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And what if trivial were indispensable?

The question we’re asking this week could almost appear provocative, given how dense the presentations you have to endure everyday are! They seem built as if each minute was vital, as if the amount of time given to a presentation should always be filled to the brim. The most symptomatic sign is certainly the use of slides, where each centimeter is used to show a chart, an image, a list or the beginning of an argument.

Speakers who give these types of presentations are often mistaking their goals. This is reflected by what we call the “good student” position, where the goal is not to share ideas but to prove that you are right, that you have worked hard, that the mission is on track, the you’ve made the right decisions, that the solution you’re providing is the most relevant… This attitude is the antithesis of the leadership role you need to develop to get people to adhere to your ideas. But mostly, this approach forgets a basic statistic: the recall rate of a message is extremely low, approximately 3% after 3 days!

By thinking that everything is important when you give your presentation, you over saturate the attention time that the audience can grant. And in most cases, you can’t prioritize the importance of the content in your speech. By talking all the time, acting like the expert on the subject by showing whatever you say on the screen, you’ll have no way of controlling what will actually be remembered by your audience. Each one of us can choose what will be remembered… or not, according to what we see or hear. In the case of a presentation where the challenge is to maximize audience support for your ideas, this situation is not ideal.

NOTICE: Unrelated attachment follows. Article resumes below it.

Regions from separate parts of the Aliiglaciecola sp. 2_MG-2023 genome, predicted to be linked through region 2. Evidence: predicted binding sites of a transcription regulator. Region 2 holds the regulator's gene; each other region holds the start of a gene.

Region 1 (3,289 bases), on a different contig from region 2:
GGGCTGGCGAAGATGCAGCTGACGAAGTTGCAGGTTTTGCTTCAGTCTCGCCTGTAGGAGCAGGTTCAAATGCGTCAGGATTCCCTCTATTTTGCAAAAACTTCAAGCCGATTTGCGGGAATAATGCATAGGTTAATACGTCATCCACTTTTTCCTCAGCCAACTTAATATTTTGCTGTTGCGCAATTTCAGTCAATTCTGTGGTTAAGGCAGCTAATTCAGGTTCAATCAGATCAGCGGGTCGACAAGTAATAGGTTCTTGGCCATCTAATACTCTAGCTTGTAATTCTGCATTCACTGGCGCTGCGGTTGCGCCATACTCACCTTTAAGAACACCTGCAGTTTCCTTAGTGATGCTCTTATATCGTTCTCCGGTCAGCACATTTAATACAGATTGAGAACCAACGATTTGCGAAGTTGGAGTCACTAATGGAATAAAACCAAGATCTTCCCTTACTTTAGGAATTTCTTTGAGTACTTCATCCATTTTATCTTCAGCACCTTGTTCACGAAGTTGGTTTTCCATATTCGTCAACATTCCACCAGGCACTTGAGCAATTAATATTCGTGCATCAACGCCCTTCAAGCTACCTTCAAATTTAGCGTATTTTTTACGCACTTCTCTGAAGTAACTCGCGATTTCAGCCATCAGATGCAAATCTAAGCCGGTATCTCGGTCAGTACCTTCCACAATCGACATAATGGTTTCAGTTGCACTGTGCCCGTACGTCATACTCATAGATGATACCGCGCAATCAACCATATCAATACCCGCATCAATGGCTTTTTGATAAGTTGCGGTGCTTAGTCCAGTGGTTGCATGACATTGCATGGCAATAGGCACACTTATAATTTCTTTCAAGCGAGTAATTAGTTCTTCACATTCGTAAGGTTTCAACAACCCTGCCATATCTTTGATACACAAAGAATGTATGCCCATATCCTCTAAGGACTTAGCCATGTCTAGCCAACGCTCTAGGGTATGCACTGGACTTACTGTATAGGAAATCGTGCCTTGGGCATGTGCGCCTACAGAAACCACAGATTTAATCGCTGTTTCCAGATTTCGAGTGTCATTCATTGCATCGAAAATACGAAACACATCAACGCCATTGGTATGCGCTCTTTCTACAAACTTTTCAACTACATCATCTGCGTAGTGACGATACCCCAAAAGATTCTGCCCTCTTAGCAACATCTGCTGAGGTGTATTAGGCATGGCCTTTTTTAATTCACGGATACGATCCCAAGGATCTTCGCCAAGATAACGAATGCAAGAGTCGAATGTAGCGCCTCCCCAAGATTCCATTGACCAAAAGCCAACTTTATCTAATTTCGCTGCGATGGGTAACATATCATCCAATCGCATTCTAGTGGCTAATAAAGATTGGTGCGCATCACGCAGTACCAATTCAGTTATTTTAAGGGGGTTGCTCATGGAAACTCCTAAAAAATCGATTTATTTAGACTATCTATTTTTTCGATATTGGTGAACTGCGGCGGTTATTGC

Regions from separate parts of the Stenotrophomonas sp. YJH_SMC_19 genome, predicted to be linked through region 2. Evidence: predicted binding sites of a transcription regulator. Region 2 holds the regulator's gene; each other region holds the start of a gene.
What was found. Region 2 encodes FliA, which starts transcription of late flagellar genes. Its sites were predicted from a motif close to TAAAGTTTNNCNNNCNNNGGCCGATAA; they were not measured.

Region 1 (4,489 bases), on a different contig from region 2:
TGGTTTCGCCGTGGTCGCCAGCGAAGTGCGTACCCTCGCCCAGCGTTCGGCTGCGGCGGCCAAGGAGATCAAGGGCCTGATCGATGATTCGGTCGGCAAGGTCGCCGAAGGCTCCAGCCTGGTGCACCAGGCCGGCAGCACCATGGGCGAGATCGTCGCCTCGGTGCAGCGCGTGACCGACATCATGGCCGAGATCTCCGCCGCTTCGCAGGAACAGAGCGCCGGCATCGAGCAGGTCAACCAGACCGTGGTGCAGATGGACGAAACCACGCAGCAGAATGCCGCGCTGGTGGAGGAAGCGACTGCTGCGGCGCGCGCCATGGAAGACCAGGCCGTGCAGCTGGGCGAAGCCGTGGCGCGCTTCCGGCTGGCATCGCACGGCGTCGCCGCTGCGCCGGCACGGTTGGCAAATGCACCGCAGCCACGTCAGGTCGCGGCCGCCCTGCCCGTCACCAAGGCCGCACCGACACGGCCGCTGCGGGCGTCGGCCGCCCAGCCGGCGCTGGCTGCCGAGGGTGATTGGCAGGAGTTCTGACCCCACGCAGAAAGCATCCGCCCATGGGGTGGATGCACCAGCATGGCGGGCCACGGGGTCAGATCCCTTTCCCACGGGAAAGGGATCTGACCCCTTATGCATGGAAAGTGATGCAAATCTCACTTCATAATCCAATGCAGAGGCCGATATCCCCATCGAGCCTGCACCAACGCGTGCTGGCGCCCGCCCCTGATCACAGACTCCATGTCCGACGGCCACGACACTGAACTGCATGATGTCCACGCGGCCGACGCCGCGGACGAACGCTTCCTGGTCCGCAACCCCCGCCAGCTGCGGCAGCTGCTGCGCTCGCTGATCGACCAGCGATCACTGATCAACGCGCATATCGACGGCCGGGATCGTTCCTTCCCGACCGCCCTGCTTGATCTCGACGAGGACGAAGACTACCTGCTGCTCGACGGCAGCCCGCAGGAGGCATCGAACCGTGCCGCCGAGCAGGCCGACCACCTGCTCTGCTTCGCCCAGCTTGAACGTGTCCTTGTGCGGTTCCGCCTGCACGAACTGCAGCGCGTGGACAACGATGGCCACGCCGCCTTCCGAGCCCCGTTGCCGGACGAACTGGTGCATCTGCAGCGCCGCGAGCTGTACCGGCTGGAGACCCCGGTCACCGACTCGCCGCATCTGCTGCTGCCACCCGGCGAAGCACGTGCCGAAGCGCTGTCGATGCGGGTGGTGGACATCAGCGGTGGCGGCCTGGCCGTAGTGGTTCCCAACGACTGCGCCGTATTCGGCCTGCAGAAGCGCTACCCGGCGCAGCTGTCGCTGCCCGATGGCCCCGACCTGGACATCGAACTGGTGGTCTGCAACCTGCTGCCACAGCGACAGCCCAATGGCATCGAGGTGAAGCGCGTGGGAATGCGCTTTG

And what if, in fact, to maximize the impact and adherence to your messages, you had to accept that everything is not important and that the trivial can also play a role in a presentation?

Of course, when a presentation is approaching, we always encourage you to look for the ideal structure. Whether it is choosing an introduction that captures attention, or an inspiring pitch, a captivating narrative, an unforgettable moment or an impactful conclusion, everything counts to boost support for your ideas. But it is precisely by integrating breathing pauses to your presentation that you’ll be able to place emphasis on the strategic elements of your remarks. Here are a couple of simple techniques to implement:

Vary the semantic levels – a rather intuitive technique to ensure someone remembers a message is to repeat it. Though this advice seems obvious when one applies it to oneself, it is much more difficult to do it in public. You can easily imagine the comments you might get: “uh…you’ve already said that,” or: “we’ve understood, now let’s move on.” It is in these circumstances that the use of different semantic levels can be invaluable. They allow you to express the same idea in different ways: by telling a story, developing an analogy, decrypting an operation or expressing a concept.

Work on your transitions – there’s nothing more trivial that a transition. It obviously brings no strategic value to your comments. Yet transitions are indispensable to give coherence and facilitate memorization. The more your remarks will be built within a fluid, coherent and logical structure, the easier it will be for your audience to rebuild their memory of your speech afterwards. Placing importance on your transitions is the first step toward progressively implementing a storytelling style allowing you to switch from an analytical approach that is completely ineffective, to a narrative approach that is optimized to capture attention.